Oregon has done something states are free to do when they’re applying their own state Constitution: give defendants more rights than they have under the federal Constitution. As I tell students in my Criminal Procedure class, the federal Constitution creates the baseline – the minimum allowable quantum – of protection for U.S. citizens. Since the Constitution requires the states to enforce that level of protection but does not bar them from enforcing additional layers of protection, states are free to expand the right to silence or other rights pretty much as they see fit.

And that’s what Oregon has done with the right to remain silent: According to the Court of Appeals, the right to silence created by Article I § 12 of the Oregon Constitution

may be in jeopardy when a person becomes the focus of a criminal investigation, because a criminal defendant's out-of-court statements may be admissible evidence. It is well established that a person's right to remain silent arises before trial when that person is in full custody or in a setting that judges and law enforcement officers would recognize as compelling. . . . But just as the right to counsel can be rendered meaningless by an individual's uncounseled actions before arrest, the right to remain silent can be rendered meaningless by an individual's statements prior to an interrogation under compelling circumstances.

However, the right to remain silent in a noncompelling interrogation is narrow. Police officers can engage in `mere conversations’ with people, even if the officer makes `inquiries a private citizen would not.’ . . . When a person, not in a compelling setting, unequivocally invokes the right to remain silent as to an ongoing investigation conducted by a police officer, the police officer must respect that assertion of the right to remain silent if the police officer is personally aware of that invocation.

State v. Davis, supra. The Court of Appeals then held that what the detective did in this case violated Davis’ right to silence under the Oregon Constitution:

[Davis’] attorney unequivocally invoked [his] right to remain silent by sending the detective a letter. The invocation was specific to the detective's investigation into allegations that [Davis] had sexually abused his stepdaughter. By the letter that defendant's attorney mailed, the detective personally knew that [Davis] invoked his right to remain silent. The letter, by itself, did nothing to prevent or stop the detective from lawfully conducting the investigation. In fact, the detective lawfully continued the investigation for eight months after receiving the letter. However, once the detective decided to contact [Davis], the letter served to limit the means by which [he] could make contact. The detective could contact defendant through his counsel. Instead, the detective obtained computer software to communicate with defendant and recruited the stepdaughter to make the `pretext communications’ with [Davis]. The stepdaughter agreed and acted as the detective's agent. . . . Then, the detective communicated with defendant, through the stepdaughter, for the purpose of conducting the investigation. On those facts, the detective's actions violated defendant's constitutional right to remain silent under Article I, section 12.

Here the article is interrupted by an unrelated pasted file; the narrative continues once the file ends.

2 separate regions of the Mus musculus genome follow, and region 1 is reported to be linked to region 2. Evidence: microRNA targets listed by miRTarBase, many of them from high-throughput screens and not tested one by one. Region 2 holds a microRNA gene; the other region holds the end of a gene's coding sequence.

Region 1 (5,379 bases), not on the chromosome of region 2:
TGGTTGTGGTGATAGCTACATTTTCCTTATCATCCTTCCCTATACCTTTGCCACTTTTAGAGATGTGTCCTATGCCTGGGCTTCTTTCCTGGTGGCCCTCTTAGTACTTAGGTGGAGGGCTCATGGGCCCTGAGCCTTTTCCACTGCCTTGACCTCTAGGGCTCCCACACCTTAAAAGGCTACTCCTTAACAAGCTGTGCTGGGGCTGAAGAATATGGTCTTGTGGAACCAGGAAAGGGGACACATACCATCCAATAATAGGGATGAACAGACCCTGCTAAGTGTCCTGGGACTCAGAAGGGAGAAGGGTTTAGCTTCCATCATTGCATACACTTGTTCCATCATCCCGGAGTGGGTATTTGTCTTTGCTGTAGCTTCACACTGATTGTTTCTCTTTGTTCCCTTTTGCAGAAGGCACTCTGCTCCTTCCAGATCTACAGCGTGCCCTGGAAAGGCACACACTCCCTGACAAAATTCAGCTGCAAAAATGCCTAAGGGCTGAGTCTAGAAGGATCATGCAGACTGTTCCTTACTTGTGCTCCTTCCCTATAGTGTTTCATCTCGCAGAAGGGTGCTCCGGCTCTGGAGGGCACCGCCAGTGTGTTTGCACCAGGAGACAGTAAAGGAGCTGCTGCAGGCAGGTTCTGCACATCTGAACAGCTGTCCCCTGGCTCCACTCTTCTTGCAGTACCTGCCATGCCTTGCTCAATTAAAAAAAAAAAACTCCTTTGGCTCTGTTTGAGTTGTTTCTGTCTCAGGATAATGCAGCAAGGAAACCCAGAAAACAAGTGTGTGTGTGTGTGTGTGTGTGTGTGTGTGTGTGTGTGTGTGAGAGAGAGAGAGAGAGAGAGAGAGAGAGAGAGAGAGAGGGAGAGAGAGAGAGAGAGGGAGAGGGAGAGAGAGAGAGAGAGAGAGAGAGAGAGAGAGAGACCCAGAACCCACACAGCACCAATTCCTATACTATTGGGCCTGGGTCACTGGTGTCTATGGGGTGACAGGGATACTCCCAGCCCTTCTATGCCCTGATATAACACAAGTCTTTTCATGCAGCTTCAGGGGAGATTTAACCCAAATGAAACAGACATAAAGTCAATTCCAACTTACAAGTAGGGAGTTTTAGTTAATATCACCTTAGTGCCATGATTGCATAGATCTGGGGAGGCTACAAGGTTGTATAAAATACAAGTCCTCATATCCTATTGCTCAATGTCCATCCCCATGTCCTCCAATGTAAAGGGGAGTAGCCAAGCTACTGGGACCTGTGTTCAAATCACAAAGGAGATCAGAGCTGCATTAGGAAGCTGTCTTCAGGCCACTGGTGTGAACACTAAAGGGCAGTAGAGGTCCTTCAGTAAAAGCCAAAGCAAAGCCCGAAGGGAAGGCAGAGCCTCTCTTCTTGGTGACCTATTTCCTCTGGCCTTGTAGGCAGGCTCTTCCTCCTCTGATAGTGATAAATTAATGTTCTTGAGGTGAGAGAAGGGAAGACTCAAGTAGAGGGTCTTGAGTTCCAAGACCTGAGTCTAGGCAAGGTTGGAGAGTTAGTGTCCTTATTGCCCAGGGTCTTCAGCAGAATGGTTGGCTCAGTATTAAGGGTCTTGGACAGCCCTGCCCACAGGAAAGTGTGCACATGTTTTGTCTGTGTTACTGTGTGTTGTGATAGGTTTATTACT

State v. Davis, supra. The Court of Appeals therefore affirmed the granting of Davis’ motion to suppress statements he made as a result of the pretext communications and the evidence derived from those statements. It noted, though, that “[o]ur resolution of this case does not hold or imply that [Davis] was entitled to Miranda warnings before the incriminating statements were elicited.” State v. Davis, supra. In other words, the court knew Miranda didn’t apply here because it only comes into play when someone is “subject to custodial interrogation.” Miranda v. Arizona, 384 U.S. 436 (1966). The Miranda Court defined custodial interrogation as “questioning initiated by law enforcement officers after a person has been taken into custody or otherwise deprived of his freedom of action in any significant way.”

Davis clearly wasn’t in custody: When the pretext communications occurred, he was living his regular life, rather than being held in an interrogation room or locked up on a cell somewhere. And he wasn’t subjected to “interrogation” in the Miranda sense.

In Illinois v. Perkins, 496 U.S. 292 (1990), the U.S. Supreme Court held that someone isn’t subjected to Miranda interrogation if he doesn’t know he’s talking to the police. In Perkins, police used a trick to get Perkins to talk about a murder they suspected he’d committed; they sent a snitch and an undercover officer who pretended to be prisoners into the jail where he was staying. The two talked to Perkins about trying to break out of the jail and used that conversation to trick him into telling them about the murder he’d committed. Perkins moved to suppress, arguing that his Miranda right were violated, but the Supreme Court said he wasn’t “interrogated” because interrogation requires that you know you’re talking to a police officer.

So this case would come out very differently in a federal court or in a state that enforces the Miranda rights but doesn’t add any protection to them under its own constitution.